The SPLASH 2011 Doctoral Symposium provides students with useful guidance for completing their dissertation research and beginning their research careers. The Symposium will provide an interactive forum for doctoral students in one of two phases:
- Apprentices, who are just beginning their research, are not ready to actually make a research proposal, but are interested in learning about structuring research and getting some research ideas; and,
- Proposers, who have progressed far enough in their research to have a structured proposal, but will not be defending their dissertation in the next 12 months.
Symposium DetailsAt the workshop, presentations will consist of the following:
- A two-minute overview stating the most critical issues of the research (the “elevator talk”)
- A separate, strictly-timed 20-minute description of their research. The description must be structured as follows:
Description of purpose – What exact problem, issue, or question does this research address and why does it matter? What limitations or failings of current understanding, knowledge, methods, or technologies does this research resolve?
- Goals – What new understanding, knowledge, methods, or technologies will this research generate?
- Technical approach – What experiments, prototypes, or studies are being performed done to achieve the stated goal? How will they be measured, evaluated and validated? Each symposium Proposer will have a three-page short paper published in the SPLASH Companion. Proposers are strongly advised to have a poster at the SPLASH Poster session and to participate in the ACM Student Research Competition. These vehicles provide the student with an opportunity for additional feedback and suggestions on their dissertation work, contacts for further interaction, and experience in communicating with other professionals.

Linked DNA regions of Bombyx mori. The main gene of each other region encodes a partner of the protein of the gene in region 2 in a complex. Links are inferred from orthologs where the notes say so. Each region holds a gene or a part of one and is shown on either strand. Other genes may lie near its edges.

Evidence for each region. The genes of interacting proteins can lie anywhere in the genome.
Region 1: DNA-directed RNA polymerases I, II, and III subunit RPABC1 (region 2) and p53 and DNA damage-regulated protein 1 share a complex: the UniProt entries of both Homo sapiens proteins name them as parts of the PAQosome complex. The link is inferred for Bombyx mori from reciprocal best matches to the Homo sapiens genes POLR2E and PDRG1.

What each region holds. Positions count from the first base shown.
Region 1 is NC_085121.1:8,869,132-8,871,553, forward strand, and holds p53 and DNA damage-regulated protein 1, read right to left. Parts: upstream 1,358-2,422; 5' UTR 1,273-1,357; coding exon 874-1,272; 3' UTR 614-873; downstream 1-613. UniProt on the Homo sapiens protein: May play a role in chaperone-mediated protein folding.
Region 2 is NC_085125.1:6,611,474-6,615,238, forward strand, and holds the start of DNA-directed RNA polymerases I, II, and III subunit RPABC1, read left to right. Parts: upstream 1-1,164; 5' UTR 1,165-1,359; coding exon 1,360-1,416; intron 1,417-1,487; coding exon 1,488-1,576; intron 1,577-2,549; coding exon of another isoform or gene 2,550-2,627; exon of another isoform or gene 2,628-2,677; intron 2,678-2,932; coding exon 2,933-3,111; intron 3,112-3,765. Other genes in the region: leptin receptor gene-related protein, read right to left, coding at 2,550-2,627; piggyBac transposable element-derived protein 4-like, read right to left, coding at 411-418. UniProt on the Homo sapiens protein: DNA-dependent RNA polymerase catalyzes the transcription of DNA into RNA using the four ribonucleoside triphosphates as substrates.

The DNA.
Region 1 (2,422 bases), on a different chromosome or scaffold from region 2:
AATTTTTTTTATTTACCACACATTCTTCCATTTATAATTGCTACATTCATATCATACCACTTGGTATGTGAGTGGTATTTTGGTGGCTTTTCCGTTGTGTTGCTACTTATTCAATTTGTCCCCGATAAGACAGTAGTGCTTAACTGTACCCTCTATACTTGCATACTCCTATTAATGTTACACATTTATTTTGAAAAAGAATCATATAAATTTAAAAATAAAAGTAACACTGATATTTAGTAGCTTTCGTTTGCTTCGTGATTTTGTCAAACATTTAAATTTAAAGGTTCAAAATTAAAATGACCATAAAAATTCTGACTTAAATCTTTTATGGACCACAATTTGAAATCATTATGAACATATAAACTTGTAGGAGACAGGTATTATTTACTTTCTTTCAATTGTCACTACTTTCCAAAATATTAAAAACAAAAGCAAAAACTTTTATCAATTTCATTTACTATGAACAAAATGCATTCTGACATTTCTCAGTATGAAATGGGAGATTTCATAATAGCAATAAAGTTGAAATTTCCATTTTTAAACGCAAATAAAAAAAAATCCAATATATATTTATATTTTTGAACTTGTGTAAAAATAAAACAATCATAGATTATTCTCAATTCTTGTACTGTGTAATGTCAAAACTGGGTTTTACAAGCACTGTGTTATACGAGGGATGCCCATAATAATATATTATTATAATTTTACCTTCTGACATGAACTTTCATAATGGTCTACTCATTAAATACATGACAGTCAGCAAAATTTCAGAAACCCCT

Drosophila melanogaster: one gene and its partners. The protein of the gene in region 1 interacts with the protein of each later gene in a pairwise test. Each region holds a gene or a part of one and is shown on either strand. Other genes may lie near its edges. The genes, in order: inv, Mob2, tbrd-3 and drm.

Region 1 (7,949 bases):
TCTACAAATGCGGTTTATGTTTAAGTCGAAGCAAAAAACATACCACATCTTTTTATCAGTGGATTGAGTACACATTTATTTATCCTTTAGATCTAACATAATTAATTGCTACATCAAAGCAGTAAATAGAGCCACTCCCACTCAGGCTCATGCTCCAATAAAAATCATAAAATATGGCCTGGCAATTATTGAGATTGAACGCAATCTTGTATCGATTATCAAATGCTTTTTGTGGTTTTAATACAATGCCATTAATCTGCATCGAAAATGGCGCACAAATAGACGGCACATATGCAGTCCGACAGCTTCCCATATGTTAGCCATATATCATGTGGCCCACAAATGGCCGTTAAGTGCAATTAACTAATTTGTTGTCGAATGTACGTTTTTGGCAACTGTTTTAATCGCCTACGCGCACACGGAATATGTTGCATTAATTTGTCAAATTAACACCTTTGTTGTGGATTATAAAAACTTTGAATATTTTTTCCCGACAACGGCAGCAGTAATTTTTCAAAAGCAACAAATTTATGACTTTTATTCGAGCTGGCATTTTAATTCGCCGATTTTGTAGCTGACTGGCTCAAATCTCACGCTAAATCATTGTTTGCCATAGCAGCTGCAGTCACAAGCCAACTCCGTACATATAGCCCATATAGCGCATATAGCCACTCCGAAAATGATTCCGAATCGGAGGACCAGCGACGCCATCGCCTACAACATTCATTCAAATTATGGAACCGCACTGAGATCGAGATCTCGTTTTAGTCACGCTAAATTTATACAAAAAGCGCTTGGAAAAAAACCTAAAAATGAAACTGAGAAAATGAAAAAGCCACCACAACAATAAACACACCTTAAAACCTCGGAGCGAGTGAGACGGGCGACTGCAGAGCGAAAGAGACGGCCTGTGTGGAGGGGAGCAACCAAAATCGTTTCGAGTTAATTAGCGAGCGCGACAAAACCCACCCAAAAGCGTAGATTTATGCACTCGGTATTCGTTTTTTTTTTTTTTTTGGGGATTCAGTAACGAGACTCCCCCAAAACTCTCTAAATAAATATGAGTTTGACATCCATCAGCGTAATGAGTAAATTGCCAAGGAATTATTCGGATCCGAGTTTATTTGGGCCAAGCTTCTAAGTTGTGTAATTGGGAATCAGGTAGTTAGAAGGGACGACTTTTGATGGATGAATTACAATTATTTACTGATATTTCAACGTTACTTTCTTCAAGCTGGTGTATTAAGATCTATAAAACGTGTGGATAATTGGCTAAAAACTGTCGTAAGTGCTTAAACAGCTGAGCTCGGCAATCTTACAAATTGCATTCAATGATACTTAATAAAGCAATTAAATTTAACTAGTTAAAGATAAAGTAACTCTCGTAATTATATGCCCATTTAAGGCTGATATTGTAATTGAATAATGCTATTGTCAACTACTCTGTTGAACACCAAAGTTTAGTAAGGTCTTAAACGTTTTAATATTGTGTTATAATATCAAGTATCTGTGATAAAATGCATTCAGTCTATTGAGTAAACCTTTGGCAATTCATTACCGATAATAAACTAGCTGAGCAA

SubmissionElectronic submission of proposals is required through the SPLASH submission system. To apply as an Apprentice, your advisor must send a letter of recommendation to the track chair by June 24, 2011. Up to four Apprentices will be chosen. To apply as a Proposer, please submit a three page (hard limit) description of your dissertation research, mirroring the topics of the presentation defined below. Your advisor must also send a brief statement of your dissertation progress to date and a statement of recommendation to the track chair by June 24, 2011. Up to eight Proposers will be selected. Proposers are expected to attend the symposium dinner and to participate in the workshop for the entire day.
For More InformationFor additional information, clarification, or answers to questions please contact the Doctoral Symposium Chair, Jonathan Aldrich, at email@example.com.
|A Demonstration-Based Approach for Designing Domain-Specific Modeling Languages|
A: Hyun ChoDOI
|Alternate Annotation Checkers using Fractional Permissions|
A: Chao SunDOI
|Cloning in Ownership|
A: Paley LiDOI
|Composing Locks by Decomposing Deadlocks|
A: Hari PylaDOI
|CUDACL+: A Framework for GPU Programs|
A: Ferosh JacobDOI
|Generic Ownership: The Case of Java Collections|
|Object Recognition in the Enterprise: Structural and Behavioral Capabilities of Patient-Centered Medical Homes|
A: Nima BehkamiDOI
|Towards Client-Aware Interface Specifications|